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In any baseball game that ends with a score of 9-3, especially any World Series game that ends with a score of 9-3, the central question any casual spectator is inevitably going to have is “so when did it turn from a close call into a laugher?” This question, more than any other, defines the blowout win or loss, since it gives an idea of how truly one-sided the game was. Did the winning team jump out to a 9-0 lead in the first and never look back? Or was this a 1-1 game until the eighth inning when some bullpen mismanagement turned a leftover smoldering campfire into Chernobyl?

The character of the blowout game, almost moreso than the close game or the average win or loss, is deeply determined by its sequence of events, and one can never quite get away from talking about a blowout win or loss without postulating when, precisely, that win or loss went from a presumed outcome to an academic assumption. Fortunately for those of us lucky enough to be writing about the World Series from the East Coast, the defining moment for Game 6 happened fairly early–and fairly definitively–when Addison Russell, up with the bases loaded, knocked a 2-0 Dan Otero curveball into the seats.

What was a 3-0 nail-biter suddenly became a 7-0 cakewalk for the Cubs, and while the Indians did their best to claw back into the game, it really was all over but for the shouting. And so when you read about this game today, you’re going to be reading a lot about Russell’s home run. Expect people, especially sportswriters who don’t have to write about Cleveland often, to have a bunch of lines like this: “The Fumble. The Drive. The … Grand Slam?” It’s a perfectly written narrative moment, and a lovely little archetype of the series’ dramatic turn towards a “win or go home” Game 7.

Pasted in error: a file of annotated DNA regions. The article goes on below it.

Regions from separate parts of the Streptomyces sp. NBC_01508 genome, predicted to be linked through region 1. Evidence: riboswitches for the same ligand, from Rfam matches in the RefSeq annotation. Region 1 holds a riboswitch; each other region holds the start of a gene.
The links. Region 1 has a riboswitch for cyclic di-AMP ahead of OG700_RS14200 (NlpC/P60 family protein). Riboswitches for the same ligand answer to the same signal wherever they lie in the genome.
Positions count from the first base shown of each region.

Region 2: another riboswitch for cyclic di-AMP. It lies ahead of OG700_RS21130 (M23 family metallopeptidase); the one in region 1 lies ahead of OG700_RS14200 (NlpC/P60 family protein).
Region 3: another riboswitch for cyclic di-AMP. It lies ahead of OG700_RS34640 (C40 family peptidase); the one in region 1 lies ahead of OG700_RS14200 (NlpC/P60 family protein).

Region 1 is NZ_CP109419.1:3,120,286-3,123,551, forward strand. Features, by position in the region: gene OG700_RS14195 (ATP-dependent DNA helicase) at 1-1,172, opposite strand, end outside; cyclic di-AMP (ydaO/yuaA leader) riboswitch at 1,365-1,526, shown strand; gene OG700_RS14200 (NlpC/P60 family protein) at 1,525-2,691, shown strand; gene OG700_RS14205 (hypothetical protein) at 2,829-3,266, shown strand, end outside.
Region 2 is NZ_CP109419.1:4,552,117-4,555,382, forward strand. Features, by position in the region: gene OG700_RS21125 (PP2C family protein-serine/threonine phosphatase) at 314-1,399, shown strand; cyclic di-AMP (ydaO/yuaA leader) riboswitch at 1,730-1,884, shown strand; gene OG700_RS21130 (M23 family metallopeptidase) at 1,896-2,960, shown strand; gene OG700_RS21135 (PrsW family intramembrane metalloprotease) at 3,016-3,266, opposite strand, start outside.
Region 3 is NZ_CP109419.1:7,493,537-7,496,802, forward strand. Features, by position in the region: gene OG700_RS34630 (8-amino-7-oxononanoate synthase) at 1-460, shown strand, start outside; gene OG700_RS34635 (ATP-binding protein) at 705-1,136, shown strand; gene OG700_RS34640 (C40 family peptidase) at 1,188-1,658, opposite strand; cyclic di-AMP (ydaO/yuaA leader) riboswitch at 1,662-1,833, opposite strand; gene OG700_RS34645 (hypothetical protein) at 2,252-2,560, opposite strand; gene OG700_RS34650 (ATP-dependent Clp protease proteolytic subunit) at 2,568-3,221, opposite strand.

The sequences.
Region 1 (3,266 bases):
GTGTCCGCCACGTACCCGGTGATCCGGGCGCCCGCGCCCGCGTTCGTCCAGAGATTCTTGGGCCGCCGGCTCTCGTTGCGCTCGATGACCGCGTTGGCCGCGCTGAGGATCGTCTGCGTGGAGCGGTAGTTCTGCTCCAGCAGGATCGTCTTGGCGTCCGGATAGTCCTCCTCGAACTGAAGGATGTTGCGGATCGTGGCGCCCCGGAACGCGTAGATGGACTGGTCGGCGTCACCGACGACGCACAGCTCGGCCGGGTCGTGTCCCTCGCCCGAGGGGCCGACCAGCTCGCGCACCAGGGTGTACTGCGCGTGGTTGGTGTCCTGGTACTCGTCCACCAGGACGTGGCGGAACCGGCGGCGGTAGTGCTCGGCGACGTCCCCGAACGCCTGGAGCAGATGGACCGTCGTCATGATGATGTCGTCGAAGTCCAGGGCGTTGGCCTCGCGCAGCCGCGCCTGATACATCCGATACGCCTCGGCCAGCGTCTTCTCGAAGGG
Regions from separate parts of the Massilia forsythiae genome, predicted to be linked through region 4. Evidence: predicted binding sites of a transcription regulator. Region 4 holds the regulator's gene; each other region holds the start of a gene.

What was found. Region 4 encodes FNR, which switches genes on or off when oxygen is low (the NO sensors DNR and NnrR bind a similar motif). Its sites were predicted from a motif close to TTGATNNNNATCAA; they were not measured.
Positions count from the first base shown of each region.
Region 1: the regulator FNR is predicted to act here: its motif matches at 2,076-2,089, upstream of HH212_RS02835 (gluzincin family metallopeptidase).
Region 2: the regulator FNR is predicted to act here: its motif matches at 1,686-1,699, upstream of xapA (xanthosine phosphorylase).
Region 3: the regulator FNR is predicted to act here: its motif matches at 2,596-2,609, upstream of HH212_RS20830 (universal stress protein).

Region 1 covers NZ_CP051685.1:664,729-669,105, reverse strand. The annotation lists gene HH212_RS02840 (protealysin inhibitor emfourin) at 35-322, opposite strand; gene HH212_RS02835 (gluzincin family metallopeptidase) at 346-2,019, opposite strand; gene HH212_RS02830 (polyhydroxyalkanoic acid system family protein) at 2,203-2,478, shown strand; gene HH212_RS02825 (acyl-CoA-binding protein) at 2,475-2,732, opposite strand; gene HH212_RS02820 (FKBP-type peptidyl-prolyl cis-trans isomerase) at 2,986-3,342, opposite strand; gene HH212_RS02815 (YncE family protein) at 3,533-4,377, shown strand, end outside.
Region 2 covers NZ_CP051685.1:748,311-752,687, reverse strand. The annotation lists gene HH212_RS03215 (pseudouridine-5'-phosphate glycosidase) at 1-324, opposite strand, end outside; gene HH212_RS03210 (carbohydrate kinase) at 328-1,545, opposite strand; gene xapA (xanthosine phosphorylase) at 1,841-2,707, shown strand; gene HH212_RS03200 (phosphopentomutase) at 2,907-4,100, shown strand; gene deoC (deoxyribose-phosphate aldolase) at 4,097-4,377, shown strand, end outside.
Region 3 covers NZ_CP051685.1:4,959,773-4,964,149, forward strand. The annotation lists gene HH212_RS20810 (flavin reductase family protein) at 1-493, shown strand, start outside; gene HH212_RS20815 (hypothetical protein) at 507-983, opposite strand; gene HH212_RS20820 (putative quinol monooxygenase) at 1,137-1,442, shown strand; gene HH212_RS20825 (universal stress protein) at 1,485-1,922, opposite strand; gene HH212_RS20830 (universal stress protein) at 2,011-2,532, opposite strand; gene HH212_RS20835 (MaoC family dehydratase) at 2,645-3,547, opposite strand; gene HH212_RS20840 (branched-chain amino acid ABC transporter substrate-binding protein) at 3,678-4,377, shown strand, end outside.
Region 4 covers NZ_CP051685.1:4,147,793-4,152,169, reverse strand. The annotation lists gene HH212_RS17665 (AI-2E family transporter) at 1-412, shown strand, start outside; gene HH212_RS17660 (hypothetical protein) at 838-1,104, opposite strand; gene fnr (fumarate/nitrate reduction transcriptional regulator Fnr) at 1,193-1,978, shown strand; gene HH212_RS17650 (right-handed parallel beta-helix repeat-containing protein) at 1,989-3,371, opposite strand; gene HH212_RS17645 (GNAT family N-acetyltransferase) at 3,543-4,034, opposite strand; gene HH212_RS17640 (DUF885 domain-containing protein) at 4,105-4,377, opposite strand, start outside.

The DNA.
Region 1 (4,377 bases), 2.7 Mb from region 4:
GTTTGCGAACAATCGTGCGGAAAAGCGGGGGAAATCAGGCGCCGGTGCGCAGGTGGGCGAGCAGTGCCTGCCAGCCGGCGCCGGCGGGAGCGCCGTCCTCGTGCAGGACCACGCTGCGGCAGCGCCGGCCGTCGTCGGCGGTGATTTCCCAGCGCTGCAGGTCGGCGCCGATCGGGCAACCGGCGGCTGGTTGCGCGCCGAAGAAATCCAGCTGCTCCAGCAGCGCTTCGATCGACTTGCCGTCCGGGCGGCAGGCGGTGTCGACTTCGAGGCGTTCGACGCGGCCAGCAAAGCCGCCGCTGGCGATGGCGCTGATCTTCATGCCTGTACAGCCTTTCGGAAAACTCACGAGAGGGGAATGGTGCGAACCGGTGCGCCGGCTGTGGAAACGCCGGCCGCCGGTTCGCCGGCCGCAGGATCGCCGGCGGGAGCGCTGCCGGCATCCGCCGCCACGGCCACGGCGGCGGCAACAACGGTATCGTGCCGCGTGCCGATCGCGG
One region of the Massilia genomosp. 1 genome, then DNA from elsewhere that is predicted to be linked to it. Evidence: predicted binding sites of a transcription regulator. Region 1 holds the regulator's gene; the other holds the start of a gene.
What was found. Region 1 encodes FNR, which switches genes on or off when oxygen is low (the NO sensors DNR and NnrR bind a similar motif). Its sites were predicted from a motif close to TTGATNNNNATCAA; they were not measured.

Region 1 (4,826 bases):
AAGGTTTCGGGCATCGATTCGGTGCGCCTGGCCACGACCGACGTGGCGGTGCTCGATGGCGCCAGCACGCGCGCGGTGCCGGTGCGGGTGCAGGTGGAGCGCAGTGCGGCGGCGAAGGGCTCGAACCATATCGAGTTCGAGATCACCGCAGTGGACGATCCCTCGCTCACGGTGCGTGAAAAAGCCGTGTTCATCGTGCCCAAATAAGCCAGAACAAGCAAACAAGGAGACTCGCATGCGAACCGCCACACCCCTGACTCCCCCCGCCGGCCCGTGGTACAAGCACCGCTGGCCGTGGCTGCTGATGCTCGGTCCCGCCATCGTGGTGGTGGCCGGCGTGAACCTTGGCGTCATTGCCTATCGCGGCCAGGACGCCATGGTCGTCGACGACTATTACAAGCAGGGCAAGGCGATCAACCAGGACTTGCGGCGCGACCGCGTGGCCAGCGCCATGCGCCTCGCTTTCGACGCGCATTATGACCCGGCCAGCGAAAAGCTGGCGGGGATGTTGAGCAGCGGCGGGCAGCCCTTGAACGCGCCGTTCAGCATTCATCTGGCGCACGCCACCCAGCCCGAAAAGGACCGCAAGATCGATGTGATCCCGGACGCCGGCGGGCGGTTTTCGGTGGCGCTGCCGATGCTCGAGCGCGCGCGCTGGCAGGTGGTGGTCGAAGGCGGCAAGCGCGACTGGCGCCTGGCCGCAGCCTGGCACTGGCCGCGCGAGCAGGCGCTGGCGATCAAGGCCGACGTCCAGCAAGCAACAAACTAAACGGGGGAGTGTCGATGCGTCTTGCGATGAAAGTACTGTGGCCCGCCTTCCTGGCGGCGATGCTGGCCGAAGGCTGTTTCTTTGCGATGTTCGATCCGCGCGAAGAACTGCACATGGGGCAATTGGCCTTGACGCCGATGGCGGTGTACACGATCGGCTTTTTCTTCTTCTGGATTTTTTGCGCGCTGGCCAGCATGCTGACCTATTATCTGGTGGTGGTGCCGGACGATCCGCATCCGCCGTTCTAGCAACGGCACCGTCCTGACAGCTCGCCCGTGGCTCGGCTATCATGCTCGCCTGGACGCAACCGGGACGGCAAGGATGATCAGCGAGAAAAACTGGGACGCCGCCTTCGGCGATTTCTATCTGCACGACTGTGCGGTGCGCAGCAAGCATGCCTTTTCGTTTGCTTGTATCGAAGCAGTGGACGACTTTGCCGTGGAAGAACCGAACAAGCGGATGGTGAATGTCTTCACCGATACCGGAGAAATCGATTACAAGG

Russell, the youngest player since Mickey Mantle to hit a World Series grand slam, powers a Cubs team that is predominantly too young to rent a car to a rout in a game that continued to propel their improbable comeback story. It’s almost too perfect. Which of course means that you will have already read eight articles about how it happened, two oral histories, and at least one aesthetic analysis about the feeling of when Russell’s fly ball hit the stands. So, I’ll spare you that and instead focus on the moments leading to Russell’s home run, as they are almost as fully defining for Game 6 as the big fly itself.

Indeed, even the runs that led up to the home run–Kris Bryant’s own first inning home run and Russell’s first two RBIs, scored thanks in part to an error that set them up on the bases–can be seen as more crucially important scene setters than the home run itself, given that they removed any margin of error for Indians starter Josh Tomlin. There’s no easy way to pitch to the Cubs’ lineup. But when the Cubs’ lineup is starting to see the ball again and you are Josh “ah, right, I have average stuff” Tomlin, the going is going to be even tougher.